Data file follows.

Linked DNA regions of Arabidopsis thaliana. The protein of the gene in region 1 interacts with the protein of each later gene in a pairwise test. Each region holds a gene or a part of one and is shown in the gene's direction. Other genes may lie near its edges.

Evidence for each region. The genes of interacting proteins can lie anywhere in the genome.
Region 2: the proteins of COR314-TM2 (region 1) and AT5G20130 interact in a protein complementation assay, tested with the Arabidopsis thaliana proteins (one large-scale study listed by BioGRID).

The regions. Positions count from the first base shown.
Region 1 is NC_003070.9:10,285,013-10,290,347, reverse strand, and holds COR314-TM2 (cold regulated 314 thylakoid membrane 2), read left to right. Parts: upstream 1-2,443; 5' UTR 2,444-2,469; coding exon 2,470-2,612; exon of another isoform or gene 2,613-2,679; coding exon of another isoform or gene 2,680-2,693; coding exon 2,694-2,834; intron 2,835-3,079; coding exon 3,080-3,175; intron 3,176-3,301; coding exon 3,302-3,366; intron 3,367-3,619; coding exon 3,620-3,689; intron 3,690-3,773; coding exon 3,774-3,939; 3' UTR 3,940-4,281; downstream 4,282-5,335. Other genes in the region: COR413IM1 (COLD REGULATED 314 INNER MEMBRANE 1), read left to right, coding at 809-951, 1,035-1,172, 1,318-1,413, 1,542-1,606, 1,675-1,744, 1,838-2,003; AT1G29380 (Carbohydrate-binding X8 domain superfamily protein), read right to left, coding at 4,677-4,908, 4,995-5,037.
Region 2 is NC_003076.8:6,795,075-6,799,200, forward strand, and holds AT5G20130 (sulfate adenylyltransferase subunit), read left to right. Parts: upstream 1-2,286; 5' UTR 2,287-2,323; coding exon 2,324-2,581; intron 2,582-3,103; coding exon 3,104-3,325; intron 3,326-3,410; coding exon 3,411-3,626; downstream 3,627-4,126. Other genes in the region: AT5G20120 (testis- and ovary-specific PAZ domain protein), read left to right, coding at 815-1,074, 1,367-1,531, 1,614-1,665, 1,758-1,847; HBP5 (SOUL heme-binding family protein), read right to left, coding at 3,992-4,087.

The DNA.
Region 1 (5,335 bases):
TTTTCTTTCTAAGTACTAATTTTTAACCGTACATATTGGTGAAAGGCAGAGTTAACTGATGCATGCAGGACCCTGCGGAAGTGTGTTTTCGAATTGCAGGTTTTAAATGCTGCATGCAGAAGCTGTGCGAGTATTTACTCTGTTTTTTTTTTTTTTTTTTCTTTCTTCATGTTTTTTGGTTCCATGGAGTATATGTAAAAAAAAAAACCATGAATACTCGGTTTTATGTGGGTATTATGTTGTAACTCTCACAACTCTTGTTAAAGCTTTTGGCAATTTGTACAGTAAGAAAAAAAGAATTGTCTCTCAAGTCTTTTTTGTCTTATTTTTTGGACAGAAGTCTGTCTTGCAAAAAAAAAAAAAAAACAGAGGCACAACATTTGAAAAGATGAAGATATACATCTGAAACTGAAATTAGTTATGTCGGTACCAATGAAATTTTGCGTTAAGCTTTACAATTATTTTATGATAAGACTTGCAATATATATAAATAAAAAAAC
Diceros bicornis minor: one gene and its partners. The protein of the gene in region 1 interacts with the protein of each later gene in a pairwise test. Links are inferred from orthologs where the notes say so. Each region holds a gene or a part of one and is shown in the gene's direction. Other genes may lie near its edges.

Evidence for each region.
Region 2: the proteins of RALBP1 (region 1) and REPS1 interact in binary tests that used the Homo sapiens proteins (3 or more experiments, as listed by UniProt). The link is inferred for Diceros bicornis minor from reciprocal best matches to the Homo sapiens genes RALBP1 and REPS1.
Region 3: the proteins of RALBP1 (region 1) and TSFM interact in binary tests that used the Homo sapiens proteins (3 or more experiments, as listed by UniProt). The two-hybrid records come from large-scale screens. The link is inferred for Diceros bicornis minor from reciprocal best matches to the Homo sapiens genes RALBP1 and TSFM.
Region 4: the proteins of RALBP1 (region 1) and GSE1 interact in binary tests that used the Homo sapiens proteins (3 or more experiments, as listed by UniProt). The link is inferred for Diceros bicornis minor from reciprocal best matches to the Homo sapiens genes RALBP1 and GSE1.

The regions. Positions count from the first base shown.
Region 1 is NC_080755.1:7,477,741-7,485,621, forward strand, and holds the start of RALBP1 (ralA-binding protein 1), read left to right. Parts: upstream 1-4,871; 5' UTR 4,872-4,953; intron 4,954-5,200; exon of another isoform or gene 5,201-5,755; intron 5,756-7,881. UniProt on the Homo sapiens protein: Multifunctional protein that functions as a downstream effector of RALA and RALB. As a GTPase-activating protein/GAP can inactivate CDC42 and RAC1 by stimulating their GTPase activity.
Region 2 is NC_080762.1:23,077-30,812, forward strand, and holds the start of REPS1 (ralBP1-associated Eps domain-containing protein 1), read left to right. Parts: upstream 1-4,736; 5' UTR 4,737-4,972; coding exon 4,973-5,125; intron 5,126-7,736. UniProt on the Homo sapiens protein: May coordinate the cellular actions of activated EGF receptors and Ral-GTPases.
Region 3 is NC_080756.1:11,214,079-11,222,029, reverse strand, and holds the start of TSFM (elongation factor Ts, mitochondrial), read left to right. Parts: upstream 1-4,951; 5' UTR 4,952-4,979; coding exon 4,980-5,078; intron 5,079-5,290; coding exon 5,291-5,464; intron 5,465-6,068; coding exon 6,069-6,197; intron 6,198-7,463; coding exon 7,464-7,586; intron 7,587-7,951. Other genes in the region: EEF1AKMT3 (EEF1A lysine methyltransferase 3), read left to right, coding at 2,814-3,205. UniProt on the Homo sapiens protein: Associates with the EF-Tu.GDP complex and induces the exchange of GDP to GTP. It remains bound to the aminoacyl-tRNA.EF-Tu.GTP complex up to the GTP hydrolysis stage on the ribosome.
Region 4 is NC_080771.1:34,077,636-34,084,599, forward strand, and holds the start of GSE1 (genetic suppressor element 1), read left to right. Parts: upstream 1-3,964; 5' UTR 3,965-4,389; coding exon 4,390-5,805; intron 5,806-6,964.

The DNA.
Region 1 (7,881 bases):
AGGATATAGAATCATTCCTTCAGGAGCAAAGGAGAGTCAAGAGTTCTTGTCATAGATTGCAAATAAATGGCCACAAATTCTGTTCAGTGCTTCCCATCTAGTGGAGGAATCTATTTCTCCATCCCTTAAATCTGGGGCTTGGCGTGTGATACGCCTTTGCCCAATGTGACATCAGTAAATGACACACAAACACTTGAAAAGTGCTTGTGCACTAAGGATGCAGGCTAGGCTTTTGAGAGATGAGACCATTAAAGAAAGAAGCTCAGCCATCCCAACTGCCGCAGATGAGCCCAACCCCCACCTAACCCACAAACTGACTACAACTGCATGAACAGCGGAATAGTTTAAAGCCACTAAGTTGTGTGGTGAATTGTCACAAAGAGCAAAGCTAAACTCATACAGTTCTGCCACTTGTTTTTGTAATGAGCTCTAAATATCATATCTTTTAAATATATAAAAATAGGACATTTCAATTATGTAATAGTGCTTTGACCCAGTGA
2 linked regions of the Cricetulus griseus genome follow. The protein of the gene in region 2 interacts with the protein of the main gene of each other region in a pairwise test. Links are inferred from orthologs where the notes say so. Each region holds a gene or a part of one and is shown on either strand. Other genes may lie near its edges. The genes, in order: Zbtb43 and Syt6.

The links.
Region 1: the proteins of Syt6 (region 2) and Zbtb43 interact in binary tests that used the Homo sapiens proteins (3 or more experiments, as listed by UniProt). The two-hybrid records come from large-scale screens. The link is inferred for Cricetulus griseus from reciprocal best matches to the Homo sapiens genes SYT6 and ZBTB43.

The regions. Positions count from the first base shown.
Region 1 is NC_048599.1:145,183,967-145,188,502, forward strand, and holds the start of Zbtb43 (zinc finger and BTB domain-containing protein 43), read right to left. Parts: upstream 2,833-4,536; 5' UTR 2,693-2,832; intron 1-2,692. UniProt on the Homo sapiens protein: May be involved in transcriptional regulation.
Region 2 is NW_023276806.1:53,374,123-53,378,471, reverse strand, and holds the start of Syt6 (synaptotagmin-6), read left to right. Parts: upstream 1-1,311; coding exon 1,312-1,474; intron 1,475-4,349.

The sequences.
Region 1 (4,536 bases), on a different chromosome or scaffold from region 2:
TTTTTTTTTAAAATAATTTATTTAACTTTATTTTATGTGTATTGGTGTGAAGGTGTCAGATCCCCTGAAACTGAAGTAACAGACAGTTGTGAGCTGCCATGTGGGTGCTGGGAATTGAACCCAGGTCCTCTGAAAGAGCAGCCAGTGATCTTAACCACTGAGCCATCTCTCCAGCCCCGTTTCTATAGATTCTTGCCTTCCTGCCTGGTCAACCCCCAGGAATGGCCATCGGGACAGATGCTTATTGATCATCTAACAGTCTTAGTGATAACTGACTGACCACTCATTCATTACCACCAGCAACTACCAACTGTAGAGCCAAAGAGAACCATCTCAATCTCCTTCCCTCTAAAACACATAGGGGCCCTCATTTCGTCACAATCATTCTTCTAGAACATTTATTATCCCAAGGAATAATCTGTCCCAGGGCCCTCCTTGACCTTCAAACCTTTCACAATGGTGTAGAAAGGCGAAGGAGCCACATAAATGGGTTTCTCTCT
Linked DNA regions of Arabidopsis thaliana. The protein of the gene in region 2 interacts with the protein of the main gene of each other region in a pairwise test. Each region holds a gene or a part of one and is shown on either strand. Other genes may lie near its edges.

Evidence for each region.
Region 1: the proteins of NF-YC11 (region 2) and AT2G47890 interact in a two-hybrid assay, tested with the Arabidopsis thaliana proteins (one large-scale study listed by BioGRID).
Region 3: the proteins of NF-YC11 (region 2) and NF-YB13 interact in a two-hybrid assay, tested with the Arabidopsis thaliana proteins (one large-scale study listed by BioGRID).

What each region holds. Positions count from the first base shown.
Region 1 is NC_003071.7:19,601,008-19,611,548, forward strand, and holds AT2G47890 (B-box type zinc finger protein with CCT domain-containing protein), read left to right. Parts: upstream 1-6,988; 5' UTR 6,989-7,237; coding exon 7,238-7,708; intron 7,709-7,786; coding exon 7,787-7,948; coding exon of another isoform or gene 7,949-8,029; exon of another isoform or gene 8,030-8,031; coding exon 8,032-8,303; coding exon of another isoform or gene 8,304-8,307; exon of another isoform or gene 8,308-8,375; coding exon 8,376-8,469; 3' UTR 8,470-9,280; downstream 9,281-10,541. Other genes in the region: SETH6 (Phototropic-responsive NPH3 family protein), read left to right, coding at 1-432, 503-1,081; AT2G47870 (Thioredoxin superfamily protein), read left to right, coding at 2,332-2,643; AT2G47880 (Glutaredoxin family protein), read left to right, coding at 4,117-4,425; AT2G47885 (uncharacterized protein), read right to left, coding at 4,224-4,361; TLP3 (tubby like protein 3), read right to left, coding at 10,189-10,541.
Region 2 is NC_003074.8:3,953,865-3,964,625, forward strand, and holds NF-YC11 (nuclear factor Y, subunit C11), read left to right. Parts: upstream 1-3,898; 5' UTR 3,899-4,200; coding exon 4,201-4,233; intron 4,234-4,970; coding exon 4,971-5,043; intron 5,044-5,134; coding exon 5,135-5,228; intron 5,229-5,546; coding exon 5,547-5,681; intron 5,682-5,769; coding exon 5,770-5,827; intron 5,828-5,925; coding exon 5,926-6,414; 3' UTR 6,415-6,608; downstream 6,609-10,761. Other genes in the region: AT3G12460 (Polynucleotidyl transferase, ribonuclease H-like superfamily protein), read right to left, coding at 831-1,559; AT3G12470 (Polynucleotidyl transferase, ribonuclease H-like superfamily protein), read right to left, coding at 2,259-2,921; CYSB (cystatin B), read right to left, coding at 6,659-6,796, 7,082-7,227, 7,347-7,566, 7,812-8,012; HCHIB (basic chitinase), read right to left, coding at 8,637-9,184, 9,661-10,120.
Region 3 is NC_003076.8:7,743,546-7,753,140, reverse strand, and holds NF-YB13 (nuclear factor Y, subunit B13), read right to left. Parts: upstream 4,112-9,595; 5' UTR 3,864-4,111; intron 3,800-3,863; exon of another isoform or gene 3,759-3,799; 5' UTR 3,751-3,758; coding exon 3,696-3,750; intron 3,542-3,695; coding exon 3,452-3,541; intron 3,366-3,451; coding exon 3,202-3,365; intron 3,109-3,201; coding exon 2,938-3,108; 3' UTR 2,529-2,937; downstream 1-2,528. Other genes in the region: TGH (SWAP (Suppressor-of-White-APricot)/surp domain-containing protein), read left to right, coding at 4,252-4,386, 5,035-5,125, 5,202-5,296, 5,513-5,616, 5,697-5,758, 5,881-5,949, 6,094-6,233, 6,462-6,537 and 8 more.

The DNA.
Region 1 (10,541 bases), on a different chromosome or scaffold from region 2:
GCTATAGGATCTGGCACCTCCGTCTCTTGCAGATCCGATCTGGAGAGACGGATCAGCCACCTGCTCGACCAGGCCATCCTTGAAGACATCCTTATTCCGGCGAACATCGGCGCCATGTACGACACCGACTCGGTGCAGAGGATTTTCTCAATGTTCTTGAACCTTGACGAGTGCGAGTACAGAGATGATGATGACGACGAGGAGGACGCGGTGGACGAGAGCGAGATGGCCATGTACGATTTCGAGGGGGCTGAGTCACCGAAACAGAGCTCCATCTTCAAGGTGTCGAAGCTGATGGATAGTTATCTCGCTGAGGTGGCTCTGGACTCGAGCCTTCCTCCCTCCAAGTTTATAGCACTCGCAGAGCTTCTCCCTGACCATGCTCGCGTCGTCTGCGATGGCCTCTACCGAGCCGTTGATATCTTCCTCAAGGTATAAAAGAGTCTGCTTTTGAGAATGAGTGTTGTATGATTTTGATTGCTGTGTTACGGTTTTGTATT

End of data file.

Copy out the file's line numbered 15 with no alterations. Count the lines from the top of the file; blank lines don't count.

The regions. Positions count from the first base shown.